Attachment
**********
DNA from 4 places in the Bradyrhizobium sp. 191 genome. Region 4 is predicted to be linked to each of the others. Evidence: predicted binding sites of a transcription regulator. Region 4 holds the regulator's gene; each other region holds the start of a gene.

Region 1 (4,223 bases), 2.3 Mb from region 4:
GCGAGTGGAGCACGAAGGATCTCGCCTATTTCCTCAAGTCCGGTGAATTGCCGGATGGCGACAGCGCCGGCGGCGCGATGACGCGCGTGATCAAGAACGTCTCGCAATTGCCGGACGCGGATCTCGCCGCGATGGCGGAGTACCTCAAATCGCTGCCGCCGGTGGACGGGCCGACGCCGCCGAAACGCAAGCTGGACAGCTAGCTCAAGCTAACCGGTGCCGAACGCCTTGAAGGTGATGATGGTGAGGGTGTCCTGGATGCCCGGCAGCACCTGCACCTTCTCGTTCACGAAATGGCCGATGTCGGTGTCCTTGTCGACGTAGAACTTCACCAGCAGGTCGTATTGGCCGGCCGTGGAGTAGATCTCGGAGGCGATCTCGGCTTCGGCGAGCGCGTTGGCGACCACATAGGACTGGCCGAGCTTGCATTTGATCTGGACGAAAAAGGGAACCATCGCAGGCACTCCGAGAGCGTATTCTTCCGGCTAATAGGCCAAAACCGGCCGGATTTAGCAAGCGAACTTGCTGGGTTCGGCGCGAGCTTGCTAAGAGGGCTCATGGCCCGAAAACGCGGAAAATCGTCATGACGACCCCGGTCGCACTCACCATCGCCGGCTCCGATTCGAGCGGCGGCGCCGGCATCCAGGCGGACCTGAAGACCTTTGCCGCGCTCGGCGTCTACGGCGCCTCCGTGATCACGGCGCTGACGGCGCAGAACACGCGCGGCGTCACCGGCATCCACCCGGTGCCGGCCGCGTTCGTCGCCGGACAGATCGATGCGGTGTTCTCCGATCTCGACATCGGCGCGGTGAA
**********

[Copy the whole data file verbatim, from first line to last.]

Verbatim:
DNA from 4 places in the Bradyrhizobium sp. 191 genome. Region 4 is predicted to be linked to each of the others. Evidence: predicted binding sites of a transcription regulator. Region 4 holds the regulator's gene; each other region holds the start of a gene.

Region 1 (4,223 bases), 2.3 Mb from region 4:
GCGAGTGGAGCACGAAGGATCTCGCCTATTTCCTCAAGTCCGGTGAATTGCCGGATGGCGACAGCGCCGGCGGCGCGATGACGCGCGTGATCAAGAACGTCTCGCAATTGCCGGACGCGGATCTCGCCGCGATGGCGGAGTACCTCAAATCGCTGCCGCCGGTGGACGGGCCGACGCCGCCGAAACGCAAGCTGGACAGCTAGCTCAAGCTAACCGGTGCCGAACGCCTTGAAGGTGATGATGGTGAGGGTGTCCTGGATGCCCGGCAGCACCTGCACCTTCTCGTTCACGAAATGGCCGATGTCGGTGTCCTTGTCGACGTAGAACTTCACCAGCAGGTCGTATTGGCCGGCCGTGGAGTAGATCTCGGAGGCGATCTCGGCTTCGGCGAGCGCGTTGGCGACCACATAGGACTGGCCGAGCTTGCATTTGATCTGGACGAAAAAGGGAACCATCGCAGGCACTCCGAGAGCGTATTCTTCCGGCTAATAGGCCAAAACCGGCCGGATTTAGCAAGCGAACTTGCTGGGTTCGGCGCGAGCTTGCTAAGAGGGCTCATGGCCCGAAAACGCGGAAAATCGTCATGACGACCCCGGTCGCACTCACCATCGCCGGCTCCGATTCGAGCGGCGGCGCCGGCATCCAGGCGGACCTGAAGACCTTTGCCGCGCTCGGCGTCTACGGCGCCTCCGTGATCACGGCGCTGACGGCGCAGAACACGCGCGGCGTCACCGGCATCCACCCGGTGCCGGCCGCGTTCGTCGCCGGACAGATCGATGCGGTGTTCTCCGATCTCGACATCGGCGCGGTGAA